I have always said the summer season goes by in three blinks of the eye. The first time you blink, Memorial Day is gone; the second time, the Fourth of July is in your rear-view mirror; and the third time, Labor Day comes and goes and takes the summer with it.
I will soon be wrapping up my weekly waterfront news column and heading up north to the White Mountains, where my real nonfloating home is. Some boats have already departed the marina for winter dry dock storage and called it a season.
The fishing has improved somewhat over the course of the week. Bluefish are back in the bay and along the backside ocean beaches. Mackerel are back in the Race. Striped bass have seemingly made the Race and the Race rips their permanent summer home. On the bay side, there aren’t a lot of bass around, beyond what’s in the Race. The good news on bass is that many of the 27-inch fish we have had all season have eaten well here and grown to 28 inches. The extra inch has now made them legal to keep.
Drifting mackerel is unquestionably the ticket here for these bass, and now that the mackerel are back close by, getting bait has become much easier. Huge schools of pogies are also back and are virtually everywhere.
Beach Point has been uncharacteristically quiet for quite some time now for blues and bass. Bluefin tuna fishing has heated up, and the fish are close, as I have seen fleets of boats off the Pamet as well as off Beach Point this past week. The market for bluefin is still rather sketchy, and there was a day last week when a few giants came in and went unsold. That’s a lot of tuna to suddenly have to get rid of. But Mediterranean fish farming, a lack of flights going to Japan due to the global pandemic, and restaurants operating at significantly less than full capacity have softened demand and put pressure on wholesale pricing.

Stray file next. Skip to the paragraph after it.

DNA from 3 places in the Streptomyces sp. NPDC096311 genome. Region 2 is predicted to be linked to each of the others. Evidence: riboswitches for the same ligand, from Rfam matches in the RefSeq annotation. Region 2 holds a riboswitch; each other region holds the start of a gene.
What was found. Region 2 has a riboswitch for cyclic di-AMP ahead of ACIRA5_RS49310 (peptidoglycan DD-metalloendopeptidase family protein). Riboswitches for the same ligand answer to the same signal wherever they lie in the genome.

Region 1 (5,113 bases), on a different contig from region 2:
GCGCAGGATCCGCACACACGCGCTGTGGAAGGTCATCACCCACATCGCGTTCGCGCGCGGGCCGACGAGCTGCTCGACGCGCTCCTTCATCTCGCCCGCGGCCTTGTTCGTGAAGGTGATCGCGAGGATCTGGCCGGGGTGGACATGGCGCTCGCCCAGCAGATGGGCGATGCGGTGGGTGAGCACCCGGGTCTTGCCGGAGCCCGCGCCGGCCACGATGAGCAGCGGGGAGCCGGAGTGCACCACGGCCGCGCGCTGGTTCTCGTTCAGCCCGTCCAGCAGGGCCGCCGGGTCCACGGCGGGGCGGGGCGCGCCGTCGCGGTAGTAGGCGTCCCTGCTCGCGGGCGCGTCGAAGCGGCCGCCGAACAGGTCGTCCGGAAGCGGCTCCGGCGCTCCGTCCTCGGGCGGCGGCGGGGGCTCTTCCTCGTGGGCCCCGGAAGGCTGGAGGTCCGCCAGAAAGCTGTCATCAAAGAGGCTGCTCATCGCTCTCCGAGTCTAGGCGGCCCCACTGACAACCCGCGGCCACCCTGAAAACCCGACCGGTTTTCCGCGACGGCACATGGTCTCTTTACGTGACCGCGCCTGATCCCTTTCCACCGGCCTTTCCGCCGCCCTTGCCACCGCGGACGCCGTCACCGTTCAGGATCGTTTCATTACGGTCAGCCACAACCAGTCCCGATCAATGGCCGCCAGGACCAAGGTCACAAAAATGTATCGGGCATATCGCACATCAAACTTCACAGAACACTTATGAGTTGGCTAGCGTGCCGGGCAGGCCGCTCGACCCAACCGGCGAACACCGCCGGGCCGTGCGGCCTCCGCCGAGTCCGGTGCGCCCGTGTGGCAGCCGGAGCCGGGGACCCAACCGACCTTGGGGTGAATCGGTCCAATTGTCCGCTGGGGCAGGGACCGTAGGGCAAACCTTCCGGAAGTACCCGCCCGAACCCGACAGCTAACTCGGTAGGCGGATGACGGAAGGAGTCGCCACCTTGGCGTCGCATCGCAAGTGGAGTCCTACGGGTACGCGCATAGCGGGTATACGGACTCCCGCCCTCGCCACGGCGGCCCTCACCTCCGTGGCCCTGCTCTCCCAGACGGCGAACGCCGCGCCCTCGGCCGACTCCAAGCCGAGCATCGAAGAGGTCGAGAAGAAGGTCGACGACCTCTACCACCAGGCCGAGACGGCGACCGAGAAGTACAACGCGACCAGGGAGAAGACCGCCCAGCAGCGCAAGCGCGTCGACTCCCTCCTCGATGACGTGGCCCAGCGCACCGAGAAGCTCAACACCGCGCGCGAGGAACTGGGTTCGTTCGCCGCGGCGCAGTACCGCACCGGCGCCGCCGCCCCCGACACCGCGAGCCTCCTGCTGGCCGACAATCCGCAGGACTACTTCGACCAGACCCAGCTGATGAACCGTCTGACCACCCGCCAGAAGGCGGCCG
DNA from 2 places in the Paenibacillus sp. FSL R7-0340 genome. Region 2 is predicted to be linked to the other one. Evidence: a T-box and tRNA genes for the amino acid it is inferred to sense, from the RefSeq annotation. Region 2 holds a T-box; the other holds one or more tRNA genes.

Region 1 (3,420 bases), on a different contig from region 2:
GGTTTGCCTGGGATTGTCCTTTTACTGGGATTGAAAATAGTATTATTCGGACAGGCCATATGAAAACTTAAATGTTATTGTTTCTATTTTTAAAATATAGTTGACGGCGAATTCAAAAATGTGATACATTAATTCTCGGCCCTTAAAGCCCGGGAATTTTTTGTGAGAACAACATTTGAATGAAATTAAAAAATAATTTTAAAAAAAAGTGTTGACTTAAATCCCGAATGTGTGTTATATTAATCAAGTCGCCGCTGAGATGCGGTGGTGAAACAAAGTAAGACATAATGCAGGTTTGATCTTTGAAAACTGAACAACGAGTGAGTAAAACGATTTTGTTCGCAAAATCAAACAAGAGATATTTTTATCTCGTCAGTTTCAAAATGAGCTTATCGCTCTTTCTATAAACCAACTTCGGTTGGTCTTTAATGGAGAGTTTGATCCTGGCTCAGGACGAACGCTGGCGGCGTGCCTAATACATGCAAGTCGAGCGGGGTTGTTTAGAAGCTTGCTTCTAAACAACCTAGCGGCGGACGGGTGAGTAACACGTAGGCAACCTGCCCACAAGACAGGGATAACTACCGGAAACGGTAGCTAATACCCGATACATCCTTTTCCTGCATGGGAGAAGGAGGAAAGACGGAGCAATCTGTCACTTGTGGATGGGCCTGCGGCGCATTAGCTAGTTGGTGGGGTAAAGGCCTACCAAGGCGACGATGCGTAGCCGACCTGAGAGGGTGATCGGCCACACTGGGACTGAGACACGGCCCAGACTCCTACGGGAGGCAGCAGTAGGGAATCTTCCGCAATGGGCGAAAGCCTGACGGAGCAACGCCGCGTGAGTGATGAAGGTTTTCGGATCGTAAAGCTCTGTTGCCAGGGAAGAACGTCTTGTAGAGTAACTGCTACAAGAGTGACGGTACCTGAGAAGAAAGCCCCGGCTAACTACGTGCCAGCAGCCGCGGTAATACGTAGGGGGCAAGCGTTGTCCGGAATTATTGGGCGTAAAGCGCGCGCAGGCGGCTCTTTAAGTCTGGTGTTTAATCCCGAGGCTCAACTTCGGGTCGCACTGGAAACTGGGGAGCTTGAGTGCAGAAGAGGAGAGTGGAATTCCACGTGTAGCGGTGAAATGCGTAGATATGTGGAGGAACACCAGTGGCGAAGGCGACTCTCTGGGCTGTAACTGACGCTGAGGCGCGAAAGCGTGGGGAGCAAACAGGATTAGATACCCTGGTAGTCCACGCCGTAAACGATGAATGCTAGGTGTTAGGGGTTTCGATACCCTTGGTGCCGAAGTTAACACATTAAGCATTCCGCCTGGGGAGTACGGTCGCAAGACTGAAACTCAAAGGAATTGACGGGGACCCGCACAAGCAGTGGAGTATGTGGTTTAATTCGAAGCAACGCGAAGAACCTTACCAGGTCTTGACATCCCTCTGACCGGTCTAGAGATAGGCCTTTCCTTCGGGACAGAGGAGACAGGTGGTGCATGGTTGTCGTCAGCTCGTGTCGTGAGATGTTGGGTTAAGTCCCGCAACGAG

Bonito continue to pop in and out of the bay side, but their presence is too unpredictable to specifically target them on any given day.
Whales are back in the Race and can be seen from the beach, as both minkes and fin whales have been spotted cruising through the rips and feeding. Whale watch boats have had to go all the way up to the northern edge of Stellwagen Bank, however, to see humpbacks lately.
A dead minke whale washed up on Long Point this past week, creating a bounty for coyotes and seabirds and an awful sight and smell for visiting humans. Judging from the number of coyotes howling the other evening at sunset, I would be very careful letting your dog run free there.
Has anyone noticed how large the seal population is getting at Long Point? And the comfort level they exhibit around humans? This can’t possibly end well, on so many levels. But time will tell.
Now is the time for locals to get out and enjoy the natural beauty that surrounds us, as work demands are reduced, post Labor Day. The air and water still have their summer warmth, and the sunsets are more brilliant than ever at this time of year. So treat yourself to all you can get before the cold northern winds arrive.